After months of closed-door negotiations, the Massachusetts House and Senate passed the compromise police reform bill that may dramatically change accountability in law enforcement Tuesday evening.
The bill, which was finalized Monday evening, passed in the Senate 28-12 and in the House 92-67. It passed by smaller margins than the initial versions of reform legislation. The Senate’s original bill passed 30-7 in July, whereas the House’s original version passed 93-66 later that month.
The compromise bill will next reach Gov. Charlie Baker, who declined to comment on the bill during a press conference Tuesday. He said his office hasn’t had time to review the bill but that he was “glad the Legislature is moving forward on this.”
It’s unclear if Baker will veto the bill or sign it into state law. If he vetoes it, the House does not yet have a veto-proof majority to override his decision. Two-thirds of present representatives — 107 in a full chamber — would have to vote in favor of the bill to override a potential veto.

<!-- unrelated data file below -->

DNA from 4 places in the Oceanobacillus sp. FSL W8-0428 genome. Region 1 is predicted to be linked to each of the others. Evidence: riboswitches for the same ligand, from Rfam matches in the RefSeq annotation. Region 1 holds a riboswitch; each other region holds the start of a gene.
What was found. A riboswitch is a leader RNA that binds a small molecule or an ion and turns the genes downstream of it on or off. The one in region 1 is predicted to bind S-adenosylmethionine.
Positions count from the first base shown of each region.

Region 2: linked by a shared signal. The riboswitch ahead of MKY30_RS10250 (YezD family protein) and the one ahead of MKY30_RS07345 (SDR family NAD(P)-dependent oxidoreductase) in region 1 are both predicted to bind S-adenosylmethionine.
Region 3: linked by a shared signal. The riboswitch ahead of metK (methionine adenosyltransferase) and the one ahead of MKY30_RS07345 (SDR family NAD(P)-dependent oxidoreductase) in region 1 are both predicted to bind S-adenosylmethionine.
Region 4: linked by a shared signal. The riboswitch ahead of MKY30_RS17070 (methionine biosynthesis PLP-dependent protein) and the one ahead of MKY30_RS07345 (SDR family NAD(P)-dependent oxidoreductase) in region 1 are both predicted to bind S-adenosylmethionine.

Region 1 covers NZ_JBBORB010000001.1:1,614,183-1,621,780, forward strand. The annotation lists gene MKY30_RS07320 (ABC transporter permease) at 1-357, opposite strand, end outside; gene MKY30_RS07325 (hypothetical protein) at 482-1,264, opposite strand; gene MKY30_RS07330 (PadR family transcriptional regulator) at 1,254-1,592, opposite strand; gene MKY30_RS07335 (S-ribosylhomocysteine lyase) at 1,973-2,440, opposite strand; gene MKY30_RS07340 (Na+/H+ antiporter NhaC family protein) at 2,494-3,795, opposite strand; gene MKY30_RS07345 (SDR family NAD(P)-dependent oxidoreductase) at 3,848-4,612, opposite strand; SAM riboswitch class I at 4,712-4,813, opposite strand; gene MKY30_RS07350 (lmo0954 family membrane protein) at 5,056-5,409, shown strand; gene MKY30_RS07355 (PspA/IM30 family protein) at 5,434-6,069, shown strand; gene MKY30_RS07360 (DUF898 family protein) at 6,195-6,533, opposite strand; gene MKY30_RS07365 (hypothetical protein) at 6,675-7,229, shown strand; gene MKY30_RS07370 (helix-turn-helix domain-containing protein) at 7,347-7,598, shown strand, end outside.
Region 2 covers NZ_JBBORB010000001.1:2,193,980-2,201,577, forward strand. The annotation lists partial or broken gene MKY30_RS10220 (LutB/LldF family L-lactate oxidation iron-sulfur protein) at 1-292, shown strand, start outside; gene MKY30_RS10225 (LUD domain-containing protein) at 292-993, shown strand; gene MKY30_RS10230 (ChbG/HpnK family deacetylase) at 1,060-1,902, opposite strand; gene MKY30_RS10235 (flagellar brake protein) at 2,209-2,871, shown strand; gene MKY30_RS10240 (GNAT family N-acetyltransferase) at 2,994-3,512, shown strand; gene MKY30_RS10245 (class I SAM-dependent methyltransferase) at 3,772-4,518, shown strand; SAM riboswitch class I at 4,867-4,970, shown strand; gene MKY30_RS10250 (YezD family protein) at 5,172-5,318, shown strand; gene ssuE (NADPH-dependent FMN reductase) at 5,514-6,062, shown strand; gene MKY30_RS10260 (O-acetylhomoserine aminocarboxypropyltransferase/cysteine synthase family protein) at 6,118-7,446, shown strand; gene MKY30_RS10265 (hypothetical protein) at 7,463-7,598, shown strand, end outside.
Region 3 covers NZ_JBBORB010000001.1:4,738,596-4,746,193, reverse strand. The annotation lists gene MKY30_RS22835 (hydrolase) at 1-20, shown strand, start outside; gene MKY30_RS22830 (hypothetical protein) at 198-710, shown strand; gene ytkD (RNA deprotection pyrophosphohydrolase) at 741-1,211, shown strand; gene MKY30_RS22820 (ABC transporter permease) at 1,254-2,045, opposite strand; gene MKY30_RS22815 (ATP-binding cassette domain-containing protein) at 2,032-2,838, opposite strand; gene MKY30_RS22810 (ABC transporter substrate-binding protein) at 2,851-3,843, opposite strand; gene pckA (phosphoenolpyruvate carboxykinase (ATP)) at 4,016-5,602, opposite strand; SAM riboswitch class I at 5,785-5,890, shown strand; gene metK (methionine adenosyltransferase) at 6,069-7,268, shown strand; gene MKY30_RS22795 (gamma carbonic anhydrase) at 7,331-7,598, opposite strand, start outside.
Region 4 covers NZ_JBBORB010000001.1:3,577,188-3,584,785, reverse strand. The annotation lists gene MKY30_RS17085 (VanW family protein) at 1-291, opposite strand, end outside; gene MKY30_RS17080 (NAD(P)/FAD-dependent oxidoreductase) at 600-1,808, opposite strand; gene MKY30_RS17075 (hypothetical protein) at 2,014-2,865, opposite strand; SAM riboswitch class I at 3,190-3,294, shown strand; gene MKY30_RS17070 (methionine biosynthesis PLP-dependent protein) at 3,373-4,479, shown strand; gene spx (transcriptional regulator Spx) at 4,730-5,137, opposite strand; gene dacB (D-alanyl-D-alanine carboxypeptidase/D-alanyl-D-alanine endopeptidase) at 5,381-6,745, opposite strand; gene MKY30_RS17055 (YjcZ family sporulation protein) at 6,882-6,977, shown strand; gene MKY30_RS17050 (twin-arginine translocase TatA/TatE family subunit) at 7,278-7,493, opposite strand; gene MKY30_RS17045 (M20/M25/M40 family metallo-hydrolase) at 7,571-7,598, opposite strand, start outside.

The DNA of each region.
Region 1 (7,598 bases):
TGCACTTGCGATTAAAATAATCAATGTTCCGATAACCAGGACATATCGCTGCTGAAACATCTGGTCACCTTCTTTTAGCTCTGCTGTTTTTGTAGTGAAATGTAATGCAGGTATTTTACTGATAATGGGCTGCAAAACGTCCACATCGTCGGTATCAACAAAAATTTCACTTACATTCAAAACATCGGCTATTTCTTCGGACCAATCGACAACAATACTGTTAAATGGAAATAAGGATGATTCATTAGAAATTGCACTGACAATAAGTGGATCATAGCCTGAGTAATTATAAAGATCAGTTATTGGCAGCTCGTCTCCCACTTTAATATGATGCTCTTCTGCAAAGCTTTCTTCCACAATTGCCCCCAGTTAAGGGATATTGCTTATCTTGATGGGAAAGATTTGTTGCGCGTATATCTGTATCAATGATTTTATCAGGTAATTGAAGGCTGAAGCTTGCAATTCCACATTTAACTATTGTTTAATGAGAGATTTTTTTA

Democrats hold supermajorities in both the Senate and the House. Eight Democrats joined the four Republicans in the Senate in nay votes, and 35 Democrats in the House did the same along with each of the 31 Republicans and one unenrolled representative.
— Progressive Mass (@ProgressiveMass) December 1, 2020
The House voted 92 to 67 for the police reform bill.
— Progressive Mass (@ProgressiveMass) December 2, 2020
The flagship feature of the bill, which was finalized Monday, is the creation of an independent, civilian-run oversight board to investigate police misconduct. It would oversee officer certifications and be allowed to restrict, revoke, or suspend them. Massachusetts is one of only a few states without such a commission. The legislation would also remove qualified immunity for officers guilty of misconduct.
The bill would also ban chokeholds and largely ban facial recognition technology, among many other structural changes and policies.
The push for police reform in the state and across the country is largely inspired by the nationwide protests this summer after the May killing of George Floyd, a Black man, at the hands of a white Minneapolis police officer.
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